Health Buzz: FDA Advisors Back Weight-Loss Drug

Plus, high-protein diets for weight loss, and 7 stick-to-your-diet tricks you’ve never heard of.


Federal Panel Endorses Weight-Loss Drug Qnexa

The controversial weight-loss drug Qnexa is one step closer to gaining approval as the first new prescription obesity medication in 13 years. A Food and Drug Administration advisory panel voted 20 to 2 Wednesday to recommend its approval, despite rejecting the drug two years ago in light of safety concerns. The panel of medical experts argued that the weight-loss benefits of Vivus Inc's Qnexa outweigh potential heart risks and birth defects associated with the drug, USA TODAY reports. In a clinical trial of 4,323 obese adults, Qnexa patients lost an average of 10 percent of their total body weight during the first year of use. However, the researchers also found that Qnexa slightly boosted heart rate, which can heighten the risk of heart attack and stroke. And they noticed an increased risk of birth defects in the babies of women who became pregnant while taking the drug. Panelists recommended that Vivus further study the drug's heart effects, and supported the company's plan to forbid pregnant women from using it. The FDA will issue a final ruling later this year, but typically follows the recommendations of its advisory committees. "Everyone around the room knows obesity and its substantial health risks," panel member Susan Yanovski, director of the obesity and eating disorders program at the National Institutes of Health, told Reuters. "I would say not treating obesity is not risk neutral. We have few treatments for obesity for those who don't respond to lifestyle treatments."

  • Best Weight-Loss Diets
  • 6 Diets With Harsh Rules
  • High-Protein Diets for Weight Loss: Are They Healthy?

    "High-protein diet"—burgers, steaks, chops, and more burgers, steaks, and chops. Right? Wrong. Few diets, even those like Atkins that portray themselves as a carnivore's delight, dish out more than about a quarter of their daily calories from protein. The federal view classifies diets as high-protein if the protein content exceeds 35 percent.

    But even a quarter is high. Most Americans get only about 15 percent of their calories from protein, says nutritionist Teresa Fung of Simmons College in Boston, a member of the U.S. News Best Diets expert panel. That's roughly one 3-ounce burger a day. So studies of "high-protein" diets generally take aim at those at the "higher end of the recommended range" of 10 to 35 percent, says Kathie Beals, another panelist and an associate professor in the division of nutrition at the University of Utah.

    These higher-protein diets, as they should be called, are gaining popularity among those who want to both drop pounds and build muscle. The protein in these plans typically comes from meat, although soy, peanuts, whey, and other plant-based protein often appear on the menu. Proponents say such diets boost metabolism, promoting weight loss while making dieters feel full. [Read more: High-Protein Diets for Weight Loss: Are They Healthy?]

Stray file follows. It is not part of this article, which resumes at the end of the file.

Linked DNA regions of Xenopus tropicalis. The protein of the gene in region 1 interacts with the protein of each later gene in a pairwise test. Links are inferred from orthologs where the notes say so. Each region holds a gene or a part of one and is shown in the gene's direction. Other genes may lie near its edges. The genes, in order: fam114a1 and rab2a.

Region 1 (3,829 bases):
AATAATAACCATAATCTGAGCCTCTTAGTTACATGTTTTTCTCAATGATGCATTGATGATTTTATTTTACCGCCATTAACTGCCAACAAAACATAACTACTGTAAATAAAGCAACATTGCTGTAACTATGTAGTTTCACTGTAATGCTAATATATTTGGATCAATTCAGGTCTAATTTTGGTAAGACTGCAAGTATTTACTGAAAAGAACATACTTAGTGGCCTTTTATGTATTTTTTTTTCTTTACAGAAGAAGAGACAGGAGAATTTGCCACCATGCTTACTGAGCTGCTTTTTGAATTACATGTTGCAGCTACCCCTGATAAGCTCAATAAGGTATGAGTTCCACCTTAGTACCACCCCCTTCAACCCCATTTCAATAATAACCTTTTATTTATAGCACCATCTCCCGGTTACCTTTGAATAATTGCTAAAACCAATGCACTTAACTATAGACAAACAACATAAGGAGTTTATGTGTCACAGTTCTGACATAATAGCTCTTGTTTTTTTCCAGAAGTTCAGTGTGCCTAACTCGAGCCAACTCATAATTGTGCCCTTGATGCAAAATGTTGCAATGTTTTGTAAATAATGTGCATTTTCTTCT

• Is a Low-Fat Diet Right for You?
    • Low-Carb Diet: Will It Work for You?
    • 7 Stick-to-Your-Diet Tricks You've Never Heard of for 2012

      Another year, another resolution. The goal may be the same, but the outcome doesn't have to be. You can succeed in 2012. No more falling off the weight-loss wagon a couple of months in, or sheepishly returning the skinny jeans you bought with such hope. These 7 easy and unconventional tricks can help you stay on track this time around:

      Picture yourself. Find a photo of yourself you either love or hate, whichever hits you harder. Carry it around—and whip it out and stare at it whenever temptation strikes. Seeing yourself at your thinnest or heftiest—maybe even snapshots of both—might stiffen your resolve when you pass Dunkin' Donuts or watch The Office with potato-chip-addicts, says registered dietitian Keri Gans, author of The Small Change Diet. Need a stronger reminder? Magnet the visuals to your refrigerator, too, she says.

      Bet on it. "Diet betting" is catching on among friends, relatives, and coworkers. The idea is to place real bets on who can lose the most weight over a specified period, tracked by weekly weigh-ins. A study published in 2008 in the Journal of the American Medical Association found that people given financial incentives—for this study it was a chance to earn about $200—were more successful at weight loss than those without money on the line. Can't find willing competition? Sites like require dieters to hand over their credit card information and sign contracts pledging to meet certain goals. If they fall short, say by failing to lose the weight they vowed to, it'll cost them—their credit card will be charged anything from a couple of dollars to $200 per week, depending on the terms they agreed to, with the money donated to a designated person or charity. [Read more: 7 Stick-to-Your-Diet Tricks You've Never Heard of for 2012.]